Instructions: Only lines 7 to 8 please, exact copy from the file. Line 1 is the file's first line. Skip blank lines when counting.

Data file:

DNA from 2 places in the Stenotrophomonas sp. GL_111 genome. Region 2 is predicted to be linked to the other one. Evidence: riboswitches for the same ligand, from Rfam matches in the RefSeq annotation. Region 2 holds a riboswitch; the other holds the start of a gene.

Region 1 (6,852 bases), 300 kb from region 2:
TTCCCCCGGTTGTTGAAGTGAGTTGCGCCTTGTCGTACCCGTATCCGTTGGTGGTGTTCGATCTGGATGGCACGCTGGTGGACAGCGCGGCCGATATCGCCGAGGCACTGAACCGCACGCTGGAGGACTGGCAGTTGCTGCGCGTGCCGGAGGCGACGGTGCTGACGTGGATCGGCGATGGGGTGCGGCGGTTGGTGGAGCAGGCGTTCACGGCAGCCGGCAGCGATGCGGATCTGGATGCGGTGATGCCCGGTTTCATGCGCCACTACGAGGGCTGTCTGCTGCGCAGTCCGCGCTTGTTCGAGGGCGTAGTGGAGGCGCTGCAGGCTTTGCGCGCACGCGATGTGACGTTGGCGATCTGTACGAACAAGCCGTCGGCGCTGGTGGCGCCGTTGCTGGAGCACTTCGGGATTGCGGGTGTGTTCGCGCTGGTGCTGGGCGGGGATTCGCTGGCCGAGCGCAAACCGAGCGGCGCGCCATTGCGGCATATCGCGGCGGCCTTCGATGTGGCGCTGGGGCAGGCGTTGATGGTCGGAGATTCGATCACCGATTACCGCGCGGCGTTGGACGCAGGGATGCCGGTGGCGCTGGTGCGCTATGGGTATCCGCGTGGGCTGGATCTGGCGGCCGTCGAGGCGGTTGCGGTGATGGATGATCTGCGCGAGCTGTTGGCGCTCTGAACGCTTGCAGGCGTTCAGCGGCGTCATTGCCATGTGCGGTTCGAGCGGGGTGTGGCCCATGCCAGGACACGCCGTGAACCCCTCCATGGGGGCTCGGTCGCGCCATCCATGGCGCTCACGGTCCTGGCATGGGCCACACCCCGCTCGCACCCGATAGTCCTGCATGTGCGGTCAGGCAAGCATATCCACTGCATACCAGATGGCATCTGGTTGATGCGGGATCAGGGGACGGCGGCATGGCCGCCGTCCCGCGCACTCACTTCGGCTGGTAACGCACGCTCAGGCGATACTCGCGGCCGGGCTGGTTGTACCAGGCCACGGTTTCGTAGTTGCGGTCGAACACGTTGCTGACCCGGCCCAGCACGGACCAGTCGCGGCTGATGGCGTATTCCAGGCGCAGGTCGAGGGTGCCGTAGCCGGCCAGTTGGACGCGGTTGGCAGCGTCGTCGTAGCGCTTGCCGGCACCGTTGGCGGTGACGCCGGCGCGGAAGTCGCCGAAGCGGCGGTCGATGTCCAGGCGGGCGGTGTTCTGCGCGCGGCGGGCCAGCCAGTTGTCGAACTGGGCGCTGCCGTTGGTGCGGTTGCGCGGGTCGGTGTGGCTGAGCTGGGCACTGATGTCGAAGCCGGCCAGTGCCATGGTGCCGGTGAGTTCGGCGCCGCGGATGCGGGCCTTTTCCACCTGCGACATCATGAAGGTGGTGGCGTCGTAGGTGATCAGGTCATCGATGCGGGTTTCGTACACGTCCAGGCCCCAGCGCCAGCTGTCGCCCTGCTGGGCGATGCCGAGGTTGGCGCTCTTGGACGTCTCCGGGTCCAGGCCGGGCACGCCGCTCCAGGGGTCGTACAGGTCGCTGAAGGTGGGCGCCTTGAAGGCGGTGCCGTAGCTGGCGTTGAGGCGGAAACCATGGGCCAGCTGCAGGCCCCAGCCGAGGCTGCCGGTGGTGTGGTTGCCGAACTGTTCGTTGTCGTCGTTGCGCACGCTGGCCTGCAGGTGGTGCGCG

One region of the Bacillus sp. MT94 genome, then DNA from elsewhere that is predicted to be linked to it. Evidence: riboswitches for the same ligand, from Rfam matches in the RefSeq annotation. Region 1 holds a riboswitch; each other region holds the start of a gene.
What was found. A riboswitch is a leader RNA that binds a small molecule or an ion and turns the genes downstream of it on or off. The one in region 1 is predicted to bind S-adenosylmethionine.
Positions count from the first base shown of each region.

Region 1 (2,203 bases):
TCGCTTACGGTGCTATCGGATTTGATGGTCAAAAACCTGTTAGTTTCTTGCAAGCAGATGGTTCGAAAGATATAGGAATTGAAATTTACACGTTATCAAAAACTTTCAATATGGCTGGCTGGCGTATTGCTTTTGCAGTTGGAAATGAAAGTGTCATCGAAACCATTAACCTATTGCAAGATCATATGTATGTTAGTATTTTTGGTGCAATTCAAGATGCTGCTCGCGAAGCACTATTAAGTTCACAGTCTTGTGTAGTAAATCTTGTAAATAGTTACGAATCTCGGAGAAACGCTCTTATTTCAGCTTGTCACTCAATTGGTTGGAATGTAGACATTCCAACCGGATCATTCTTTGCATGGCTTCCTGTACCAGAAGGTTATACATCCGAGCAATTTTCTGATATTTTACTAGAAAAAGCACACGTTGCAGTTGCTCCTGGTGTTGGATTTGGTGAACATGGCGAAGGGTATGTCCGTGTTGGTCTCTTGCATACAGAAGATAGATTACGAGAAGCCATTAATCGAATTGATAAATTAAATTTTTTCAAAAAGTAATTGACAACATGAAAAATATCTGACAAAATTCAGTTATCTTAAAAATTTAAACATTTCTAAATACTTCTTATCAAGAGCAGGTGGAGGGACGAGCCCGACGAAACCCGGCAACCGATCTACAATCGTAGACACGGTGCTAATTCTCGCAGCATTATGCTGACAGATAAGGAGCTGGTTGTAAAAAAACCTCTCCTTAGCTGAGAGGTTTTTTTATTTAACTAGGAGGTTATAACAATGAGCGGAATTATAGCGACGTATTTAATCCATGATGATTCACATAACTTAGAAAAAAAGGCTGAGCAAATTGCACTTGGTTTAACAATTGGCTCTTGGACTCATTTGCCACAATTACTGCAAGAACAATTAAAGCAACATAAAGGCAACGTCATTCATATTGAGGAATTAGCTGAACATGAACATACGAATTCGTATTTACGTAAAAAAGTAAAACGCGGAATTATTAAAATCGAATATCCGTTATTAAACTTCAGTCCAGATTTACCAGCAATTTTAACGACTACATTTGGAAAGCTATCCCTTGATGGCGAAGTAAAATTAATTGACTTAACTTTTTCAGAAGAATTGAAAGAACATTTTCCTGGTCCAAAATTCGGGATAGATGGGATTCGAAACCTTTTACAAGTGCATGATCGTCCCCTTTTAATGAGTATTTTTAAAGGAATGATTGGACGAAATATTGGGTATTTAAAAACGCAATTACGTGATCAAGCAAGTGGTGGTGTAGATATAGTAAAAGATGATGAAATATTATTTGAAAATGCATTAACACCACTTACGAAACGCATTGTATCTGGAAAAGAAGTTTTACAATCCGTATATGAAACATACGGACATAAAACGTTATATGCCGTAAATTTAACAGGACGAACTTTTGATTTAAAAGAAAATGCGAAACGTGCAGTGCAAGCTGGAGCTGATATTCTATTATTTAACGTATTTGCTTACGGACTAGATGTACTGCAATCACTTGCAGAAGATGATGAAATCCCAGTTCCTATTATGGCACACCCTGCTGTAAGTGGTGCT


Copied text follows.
Region 1 (2,203 bases):
TCGCTTACGGTGCTATCGGATTTGATGGTCAAAAACCTGTTAGTTTCTTGCAAGCAGATGGTTCGAAAGATATAGGAATTGAAATTTACACGTTATCAAAAACTTTCAATATGGCTGGCTGGCGTATTGCTTTTGCAGTTGGAAATGAAAGTGTCATCGAAACCATTAACCTATTGCAAGATCATATGTATGTTAGTATTTTTGGTGCAATTCAAGATGCTGCTCGCGAAGCACTATTAAGTTCACAGTCTTGTGTAGTAAATCTTGTAAATAGTTACGAATCTCGGAGAAACGCTCTTATTTCAGCTTGTCACTCAATTGGTTGGAATGTAGACATTCCAACCGGATCATTCTTTGCATGGCTTCCTGTACCAGAAGGTTATACATCCGAGCAATTTTCTGATATTTTACTAGAAAAAGCACACGTTGCAGTTGCTCCTGGTGTTGGATTTGGTGAACATGGCGAAGGGTATGTCCGTGTTGGTCTCTTGCATACAGAAGATAGATTACGAGAAGCCATTAATCGAATTGATAAATTAAATTTTTTCAAAAAGTAATTGACAACATGAAAAATATCTGACAAAATTCAGTTATCTTAAAAATTTAAACATTTCTAAATACTTCTTATCAAGAGCAGGTGGAGGGACGAGCCCGACGAAACCCGGCAACCGATCTACAATCGTAGACACGGTGCTAATTCTCGCAGCATTATGCTGACAGATAAGGAGCTGGTTGTAAAAAAACCTCTCCTTAGCTGAGAGGTTTTTTTATTTAACTAGGAGGTTATAACAATGAGCGGAATTATAGCGACGTATTTAATCCATGATGATTCACATAACTTAGAAAAAAAGGCTGAGCAAATTGCACTTGGTTTAACAATTGGCTCTTGGACTCATTTGCCACAATTACTGCAAGAACAATTAAAGCAACATAAAGGCAACGTCATTCATATTGAGGAATTAGCTGAACATGAACATACGAATTCGTATTTACGTAAAAAAGTAAAACGCGGAATTATTAAAATCGAATATCCGTTATTAAACTTCAGTCCAGATTTACCAGCAATTTTAACGACTACATTTGGAAAGCTATCCCTTGATGGCGAAGTAAAATTAATTGACTTAACTTTTTCAGAAGAATTGAAAGAACATTTTCCTGGTCCAAAATTCGGGATAGATGGGATTCGAAACCTTTTACAAGTGCATGATCGTCCCCTTTTAATGAGTATTTTTAAAGGAATGATTGGACGAAATATTGGGTATTTAAAAACGCAATTACGTGATCAAGCAAGTGGTGGTGTAGATATAGTAAAAGATGATGAAATATTATTTGAAAATGCATTAACACCACTTACGAAACGCATTGTATCTGGAAAAGAAGTTTTACAATCCGTATATGAAACATACGGACATAAAACGTTATATGCCGTAAATTTAACAGGACGAACTTTTGATTTAAAAGAAAATGCGAAACGTGCAGTGCAAGCTGGAGCTGATATTCTATTATTTAACGTATTTGCTTACGGACTAGATGTACTGCAATCACTTGCAGAAGATGATGAAATCCCAGTTCCTATTATGGCACACCCTGCTGTAAGTGGTGCT